I wrote a few weeks back about my kayak adventure with my daughters to Sister Island (The Naturalist’s Corner Mar. 16, 2011) on a recent trip to Isle of Palms. Well, the kayak trip was only the beginning of an even deeper, more visceral immersion into the primordial ooze that is tidal marsh.
Low tide followed us back to the dock after our kayak adventure. The marsh grass that had swayed gently, pushed then pulled by the incoming, then ebbing tide, now jutted out of a grey-black ooze alive with fiddler crabs dancing sideways across the surface and disappearing into muddy bubbles that covered the entrance of their tunnels. If there are two things my girls can’t resist – well actually, there are a myriad of things my girls can’t resist, but two of them are skittering critters and mud.
The retreating tide had gently lowered the floating landing that holds the kayak till it was resting on the glistening gunk. It was one short jump for kids but one giant exuberant jump for kidkind. The girls plopped, or maybe pluffed, knee deep into the muck amidst giggles and whoops of excitement.
We’re not talking about some bare earth that got rained on and is now squishy – we’re talking boot sucking, boat sticking, livestock eating mud.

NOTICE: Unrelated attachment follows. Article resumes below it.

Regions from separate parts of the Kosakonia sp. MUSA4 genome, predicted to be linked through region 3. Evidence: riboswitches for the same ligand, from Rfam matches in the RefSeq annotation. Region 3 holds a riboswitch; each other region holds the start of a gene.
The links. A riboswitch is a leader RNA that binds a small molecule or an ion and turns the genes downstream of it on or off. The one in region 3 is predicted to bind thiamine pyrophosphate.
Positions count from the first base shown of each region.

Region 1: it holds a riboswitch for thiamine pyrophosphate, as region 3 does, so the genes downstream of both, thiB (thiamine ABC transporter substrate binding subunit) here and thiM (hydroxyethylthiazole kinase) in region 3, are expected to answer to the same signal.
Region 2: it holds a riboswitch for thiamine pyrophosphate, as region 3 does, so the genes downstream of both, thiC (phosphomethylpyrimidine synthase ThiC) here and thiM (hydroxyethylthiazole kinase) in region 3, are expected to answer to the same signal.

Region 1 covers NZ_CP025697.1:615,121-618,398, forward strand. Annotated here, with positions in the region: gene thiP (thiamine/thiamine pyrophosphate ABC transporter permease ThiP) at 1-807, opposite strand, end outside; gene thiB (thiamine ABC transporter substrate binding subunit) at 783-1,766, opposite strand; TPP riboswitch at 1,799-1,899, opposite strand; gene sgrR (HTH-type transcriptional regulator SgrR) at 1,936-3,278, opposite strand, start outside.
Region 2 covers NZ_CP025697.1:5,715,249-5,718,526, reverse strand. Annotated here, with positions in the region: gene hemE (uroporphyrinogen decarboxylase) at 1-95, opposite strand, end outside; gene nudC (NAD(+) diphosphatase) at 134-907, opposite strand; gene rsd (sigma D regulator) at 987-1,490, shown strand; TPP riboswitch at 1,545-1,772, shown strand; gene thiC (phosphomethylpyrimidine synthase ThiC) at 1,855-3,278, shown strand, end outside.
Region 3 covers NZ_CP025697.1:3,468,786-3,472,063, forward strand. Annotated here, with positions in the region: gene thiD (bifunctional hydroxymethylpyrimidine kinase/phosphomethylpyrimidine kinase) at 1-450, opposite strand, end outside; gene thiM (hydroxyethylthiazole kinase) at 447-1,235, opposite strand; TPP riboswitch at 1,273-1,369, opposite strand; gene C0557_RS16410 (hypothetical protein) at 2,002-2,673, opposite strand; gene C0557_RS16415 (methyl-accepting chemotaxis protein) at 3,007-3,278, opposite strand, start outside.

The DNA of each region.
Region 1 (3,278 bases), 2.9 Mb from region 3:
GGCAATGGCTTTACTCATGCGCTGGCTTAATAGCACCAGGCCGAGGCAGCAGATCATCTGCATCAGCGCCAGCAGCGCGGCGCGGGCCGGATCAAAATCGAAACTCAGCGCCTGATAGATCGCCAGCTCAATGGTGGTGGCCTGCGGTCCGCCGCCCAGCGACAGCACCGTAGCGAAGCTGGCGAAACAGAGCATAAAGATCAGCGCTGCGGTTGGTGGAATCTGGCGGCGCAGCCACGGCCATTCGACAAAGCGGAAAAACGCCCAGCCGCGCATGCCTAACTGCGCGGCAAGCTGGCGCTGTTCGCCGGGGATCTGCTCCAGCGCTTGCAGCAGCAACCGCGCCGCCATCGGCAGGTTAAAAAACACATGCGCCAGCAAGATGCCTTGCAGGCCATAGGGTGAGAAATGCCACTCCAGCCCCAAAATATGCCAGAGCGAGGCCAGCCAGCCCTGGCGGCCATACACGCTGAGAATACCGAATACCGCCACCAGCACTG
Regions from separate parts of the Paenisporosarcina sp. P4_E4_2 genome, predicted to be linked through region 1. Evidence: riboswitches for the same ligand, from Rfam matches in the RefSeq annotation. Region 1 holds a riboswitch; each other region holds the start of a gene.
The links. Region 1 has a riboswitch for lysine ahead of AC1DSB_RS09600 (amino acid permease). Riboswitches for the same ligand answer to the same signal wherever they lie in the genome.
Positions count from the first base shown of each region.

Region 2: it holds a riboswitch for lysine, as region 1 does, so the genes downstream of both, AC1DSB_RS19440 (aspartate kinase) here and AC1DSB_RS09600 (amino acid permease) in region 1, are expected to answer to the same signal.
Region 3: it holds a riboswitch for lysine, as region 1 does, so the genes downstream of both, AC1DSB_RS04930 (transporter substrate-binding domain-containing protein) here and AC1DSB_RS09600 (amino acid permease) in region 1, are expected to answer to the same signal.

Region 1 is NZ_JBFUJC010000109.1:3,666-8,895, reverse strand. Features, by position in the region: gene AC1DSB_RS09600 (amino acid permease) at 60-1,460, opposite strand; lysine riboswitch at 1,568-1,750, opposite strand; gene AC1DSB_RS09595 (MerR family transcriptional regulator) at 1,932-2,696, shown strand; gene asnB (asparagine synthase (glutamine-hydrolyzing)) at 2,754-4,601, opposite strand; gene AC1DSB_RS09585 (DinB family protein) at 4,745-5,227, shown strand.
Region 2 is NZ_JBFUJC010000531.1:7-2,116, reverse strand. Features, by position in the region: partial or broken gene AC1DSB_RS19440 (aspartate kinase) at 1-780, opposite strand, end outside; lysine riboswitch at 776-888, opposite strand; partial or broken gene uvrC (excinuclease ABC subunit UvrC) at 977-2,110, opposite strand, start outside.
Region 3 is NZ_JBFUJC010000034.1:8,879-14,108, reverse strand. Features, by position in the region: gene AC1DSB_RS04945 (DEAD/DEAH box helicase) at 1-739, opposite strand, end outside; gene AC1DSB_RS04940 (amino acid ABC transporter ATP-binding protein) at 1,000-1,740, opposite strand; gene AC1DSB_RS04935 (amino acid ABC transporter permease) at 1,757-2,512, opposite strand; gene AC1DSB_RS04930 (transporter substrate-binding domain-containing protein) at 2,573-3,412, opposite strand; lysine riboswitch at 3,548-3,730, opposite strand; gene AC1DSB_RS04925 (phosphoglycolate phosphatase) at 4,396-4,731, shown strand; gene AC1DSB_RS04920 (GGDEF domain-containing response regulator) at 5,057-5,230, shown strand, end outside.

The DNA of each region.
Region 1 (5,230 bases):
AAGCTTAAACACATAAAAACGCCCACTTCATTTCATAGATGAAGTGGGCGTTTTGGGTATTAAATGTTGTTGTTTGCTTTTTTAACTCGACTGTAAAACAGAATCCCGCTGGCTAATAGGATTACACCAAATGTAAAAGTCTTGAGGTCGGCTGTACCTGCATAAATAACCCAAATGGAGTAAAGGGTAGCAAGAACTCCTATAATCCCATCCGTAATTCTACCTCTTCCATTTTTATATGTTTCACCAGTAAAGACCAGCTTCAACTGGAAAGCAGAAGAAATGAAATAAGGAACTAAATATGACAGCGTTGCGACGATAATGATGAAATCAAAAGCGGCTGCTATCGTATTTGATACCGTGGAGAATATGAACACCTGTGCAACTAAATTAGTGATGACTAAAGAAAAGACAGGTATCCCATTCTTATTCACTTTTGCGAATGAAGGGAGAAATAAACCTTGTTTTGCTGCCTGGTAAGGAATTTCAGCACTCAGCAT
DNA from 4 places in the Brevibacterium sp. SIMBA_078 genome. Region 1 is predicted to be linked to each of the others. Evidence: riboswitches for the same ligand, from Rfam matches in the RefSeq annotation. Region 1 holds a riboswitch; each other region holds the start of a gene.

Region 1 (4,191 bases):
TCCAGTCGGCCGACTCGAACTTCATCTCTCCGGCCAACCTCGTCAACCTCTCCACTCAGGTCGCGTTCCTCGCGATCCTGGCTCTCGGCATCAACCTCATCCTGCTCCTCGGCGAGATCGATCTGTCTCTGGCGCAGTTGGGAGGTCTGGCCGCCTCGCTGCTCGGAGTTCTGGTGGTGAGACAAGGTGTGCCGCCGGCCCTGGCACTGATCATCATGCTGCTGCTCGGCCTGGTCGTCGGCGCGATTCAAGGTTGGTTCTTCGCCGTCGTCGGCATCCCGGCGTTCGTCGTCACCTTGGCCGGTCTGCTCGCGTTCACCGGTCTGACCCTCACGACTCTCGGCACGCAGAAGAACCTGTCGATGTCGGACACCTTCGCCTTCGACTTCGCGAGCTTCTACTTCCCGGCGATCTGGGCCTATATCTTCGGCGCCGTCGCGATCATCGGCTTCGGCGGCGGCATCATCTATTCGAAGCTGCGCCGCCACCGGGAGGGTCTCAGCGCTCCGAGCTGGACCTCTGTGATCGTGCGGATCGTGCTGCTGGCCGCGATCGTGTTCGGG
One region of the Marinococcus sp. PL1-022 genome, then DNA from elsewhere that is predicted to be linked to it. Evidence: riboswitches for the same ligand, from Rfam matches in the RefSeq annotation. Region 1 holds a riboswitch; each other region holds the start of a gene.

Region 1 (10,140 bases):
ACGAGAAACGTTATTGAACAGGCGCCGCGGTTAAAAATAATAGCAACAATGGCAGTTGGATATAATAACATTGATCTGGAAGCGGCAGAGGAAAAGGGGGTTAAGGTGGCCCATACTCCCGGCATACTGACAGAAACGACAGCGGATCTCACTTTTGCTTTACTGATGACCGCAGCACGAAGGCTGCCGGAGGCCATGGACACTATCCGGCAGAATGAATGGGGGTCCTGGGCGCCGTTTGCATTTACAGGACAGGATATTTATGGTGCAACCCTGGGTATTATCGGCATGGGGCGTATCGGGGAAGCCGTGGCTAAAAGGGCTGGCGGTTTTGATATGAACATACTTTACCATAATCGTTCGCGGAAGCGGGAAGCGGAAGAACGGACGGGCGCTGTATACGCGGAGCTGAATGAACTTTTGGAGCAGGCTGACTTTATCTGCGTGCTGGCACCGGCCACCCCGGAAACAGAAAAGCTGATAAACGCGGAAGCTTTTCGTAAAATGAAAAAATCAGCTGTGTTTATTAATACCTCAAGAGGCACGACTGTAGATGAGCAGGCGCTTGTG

This mud is the mother of all mud. And it rolls into the marsh on the back of every river, bayou, creek, slough and ditch seeking to become one with the ocean. The Lowcountry locals have a name for this fecund jello – it is called “pluff mud.” And it is referenced throughout the Lowcountry from Pluff Mud Alley in Mount Pleasant to Pluff Mud Field Airport in Charleston to Pluff Mud Art Gallery in Bluffton – there is even an online Pluff Mud magazine, and dinner in Charleston wouldn’t be complete without pluff mud pie for dessert.
The distinct pluff mud aroma emitted as anaerobic bacteria, at home in the dense muck, devour organic matter, releasing hydrogen sulfide mixes with the salt air and the bouquet tugs at the soul and psyche of Lowcountry natives and “marsh rats” everywhere. The etymology of pluff mud is not nearly so obvious as its attributes.
Some Internet sleuthing revealed that the term was also spelled plough mud, though pronounced “pluff” not “plow.” Pluff was the colonial English pronunciation of the word plough at the time the country was settled. Lowcountry natives apparently adopted the phonetic spelling of the English plough “pluff.” But why plough mud? I could not find a simple explanation – perhaps some reader might know. I imagine it has to do with the vast agricultural resources that the Lowcountry was noted for – the endless acres of cotton and rice produced from the fertile black earth.
I did find one colorful colouqualization for the term offered by the Myrtle Beach Convention Center’s webmaster: “Pluff’ is actually the sound you hear when your truck keys fall out of your shorts pocket, while you’re climbing over the side to drag the boat out of the aforementioned pluff mud.”
I tend to think of it as the sound made by little hands trying frantically to scoop skittering fiddler crabs from the shiny surface before they disappear.